I was looking at the Ivanpah Solar facility and it occurred to me that the large array of mirrors could double as some sort of telescope array at night. The climate in the desert would be ideal for this, and there would be no power generated at night anyway.
Any reasonably flat piece of sort-of reflective metal will function perfectly well as a heat collector, but would not be terribly suited to do astronomical observations with.
In principle, you could probably pull it off.
But it would require a lot more accurately shaped mirrors, with a lot better quality reflective surface. Also, there's good reasons many large telescopes have domes around them, and are located on the tops of high mountains. Also, more complex electronics would need to be attached, different collectors need to be built, data must be transferred to inhabited parts of the world, etc. All this drastically increases the cost of the array, which usually already is one of the main prohibitive factors in getting such an array off the ground in the first place.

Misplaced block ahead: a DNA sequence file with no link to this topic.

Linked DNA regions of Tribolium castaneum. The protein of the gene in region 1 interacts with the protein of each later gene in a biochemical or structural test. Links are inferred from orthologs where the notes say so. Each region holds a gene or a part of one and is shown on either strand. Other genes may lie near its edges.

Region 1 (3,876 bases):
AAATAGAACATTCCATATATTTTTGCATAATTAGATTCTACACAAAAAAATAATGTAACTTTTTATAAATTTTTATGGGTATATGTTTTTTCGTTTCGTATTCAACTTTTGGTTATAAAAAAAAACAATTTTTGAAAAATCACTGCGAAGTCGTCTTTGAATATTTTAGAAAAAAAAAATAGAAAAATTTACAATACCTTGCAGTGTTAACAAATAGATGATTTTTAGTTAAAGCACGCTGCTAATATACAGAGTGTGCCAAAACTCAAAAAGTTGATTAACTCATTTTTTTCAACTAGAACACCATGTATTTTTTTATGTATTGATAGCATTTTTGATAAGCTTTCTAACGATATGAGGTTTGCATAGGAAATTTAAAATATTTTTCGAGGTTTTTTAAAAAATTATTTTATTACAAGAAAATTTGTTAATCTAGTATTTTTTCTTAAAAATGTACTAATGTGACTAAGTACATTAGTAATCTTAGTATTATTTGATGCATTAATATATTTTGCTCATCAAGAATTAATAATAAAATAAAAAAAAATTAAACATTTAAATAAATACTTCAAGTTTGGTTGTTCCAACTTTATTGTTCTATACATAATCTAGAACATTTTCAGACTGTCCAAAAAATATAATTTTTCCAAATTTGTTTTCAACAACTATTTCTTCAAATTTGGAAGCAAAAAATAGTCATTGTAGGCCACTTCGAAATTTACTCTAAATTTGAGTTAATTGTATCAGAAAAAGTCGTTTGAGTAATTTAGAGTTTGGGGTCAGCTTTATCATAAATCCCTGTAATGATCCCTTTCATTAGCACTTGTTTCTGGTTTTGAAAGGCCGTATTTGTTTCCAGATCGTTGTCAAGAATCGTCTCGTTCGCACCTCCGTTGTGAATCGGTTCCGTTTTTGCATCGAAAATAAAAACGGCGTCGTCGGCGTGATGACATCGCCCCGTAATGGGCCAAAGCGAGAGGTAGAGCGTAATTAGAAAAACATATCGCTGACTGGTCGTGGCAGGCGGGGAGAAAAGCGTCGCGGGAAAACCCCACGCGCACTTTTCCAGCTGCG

You could compromise and settle for a telescope that produces very low quality images in far infrared, but with awesome light gathering power. Perhaps it is even possible to use some smart computational techniques to combine a couple of garbage images into a single high-quality one, and still do reasonable science with it. It's at least worth a PhD research.
So in short, yes, I think it's possible. But I expect you can build a good solar array and a good large telescope for less money than this combination.
Doesn't warbling surface due to large temperature differentials scare you?
It is one thing to collect light for heating, it is quite another to use adaptive mirrors to watch the stars. The tolerances are very different for both purposes.
Summary: this is a commendable attempt to put to dual use some of our expensive toys, but not a good technical idea IMHO.